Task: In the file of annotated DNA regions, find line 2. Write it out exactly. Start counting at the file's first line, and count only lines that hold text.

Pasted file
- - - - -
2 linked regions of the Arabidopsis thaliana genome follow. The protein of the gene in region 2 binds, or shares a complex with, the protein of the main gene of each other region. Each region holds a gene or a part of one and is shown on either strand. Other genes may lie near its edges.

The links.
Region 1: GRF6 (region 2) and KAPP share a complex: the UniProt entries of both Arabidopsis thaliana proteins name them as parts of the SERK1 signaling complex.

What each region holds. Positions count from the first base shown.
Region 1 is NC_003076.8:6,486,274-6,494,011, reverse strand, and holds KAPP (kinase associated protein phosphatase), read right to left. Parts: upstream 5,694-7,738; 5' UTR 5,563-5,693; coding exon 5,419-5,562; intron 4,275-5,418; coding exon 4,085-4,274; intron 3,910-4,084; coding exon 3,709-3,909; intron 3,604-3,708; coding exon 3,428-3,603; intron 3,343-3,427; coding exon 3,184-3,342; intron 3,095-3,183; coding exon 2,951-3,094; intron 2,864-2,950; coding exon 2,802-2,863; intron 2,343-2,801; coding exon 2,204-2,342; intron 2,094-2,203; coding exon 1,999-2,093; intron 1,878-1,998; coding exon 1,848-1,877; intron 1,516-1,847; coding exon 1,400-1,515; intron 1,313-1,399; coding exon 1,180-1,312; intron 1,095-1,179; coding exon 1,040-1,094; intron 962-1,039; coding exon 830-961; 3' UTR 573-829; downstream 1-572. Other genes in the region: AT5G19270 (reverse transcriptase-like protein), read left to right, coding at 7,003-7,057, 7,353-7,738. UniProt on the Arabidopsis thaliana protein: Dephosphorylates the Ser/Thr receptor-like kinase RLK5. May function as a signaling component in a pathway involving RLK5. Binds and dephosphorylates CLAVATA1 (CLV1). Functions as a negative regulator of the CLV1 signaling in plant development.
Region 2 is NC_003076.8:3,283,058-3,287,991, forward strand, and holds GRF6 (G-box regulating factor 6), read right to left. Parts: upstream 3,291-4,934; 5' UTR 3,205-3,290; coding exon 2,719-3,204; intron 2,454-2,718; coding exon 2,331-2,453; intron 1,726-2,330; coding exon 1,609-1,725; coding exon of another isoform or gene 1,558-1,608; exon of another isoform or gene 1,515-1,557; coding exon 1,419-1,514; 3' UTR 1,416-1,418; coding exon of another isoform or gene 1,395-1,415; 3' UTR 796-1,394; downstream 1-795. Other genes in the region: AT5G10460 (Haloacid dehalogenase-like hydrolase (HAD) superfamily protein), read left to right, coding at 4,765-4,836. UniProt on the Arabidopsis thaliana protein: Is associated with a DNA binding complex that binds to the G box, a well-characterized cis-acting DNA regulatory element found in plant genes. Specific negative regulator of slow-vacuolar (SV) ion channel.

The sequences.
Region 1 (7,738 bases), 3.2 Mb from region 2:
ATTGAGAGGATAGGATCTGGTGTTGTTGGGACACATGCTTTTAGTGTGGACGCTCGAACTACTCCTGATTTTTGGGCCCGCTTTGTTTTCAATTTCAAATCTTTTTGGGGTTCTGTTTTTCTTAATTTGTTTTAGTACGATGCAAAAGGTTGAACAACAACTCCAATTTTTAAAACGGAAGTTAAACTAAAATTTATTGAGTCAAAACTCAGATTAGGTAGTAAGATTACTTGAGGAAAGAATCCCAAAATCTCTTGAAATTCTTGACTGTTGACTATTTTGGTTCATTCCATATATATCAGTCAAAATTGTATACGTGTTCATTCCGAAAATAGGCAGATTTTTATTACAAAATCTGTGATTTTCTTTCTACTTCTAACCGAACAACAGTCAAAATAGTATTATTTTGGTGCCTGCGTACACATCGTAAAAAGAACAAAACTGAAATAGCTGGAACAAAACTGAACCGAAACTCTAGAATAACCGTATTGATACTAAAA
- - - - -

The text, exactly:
The links.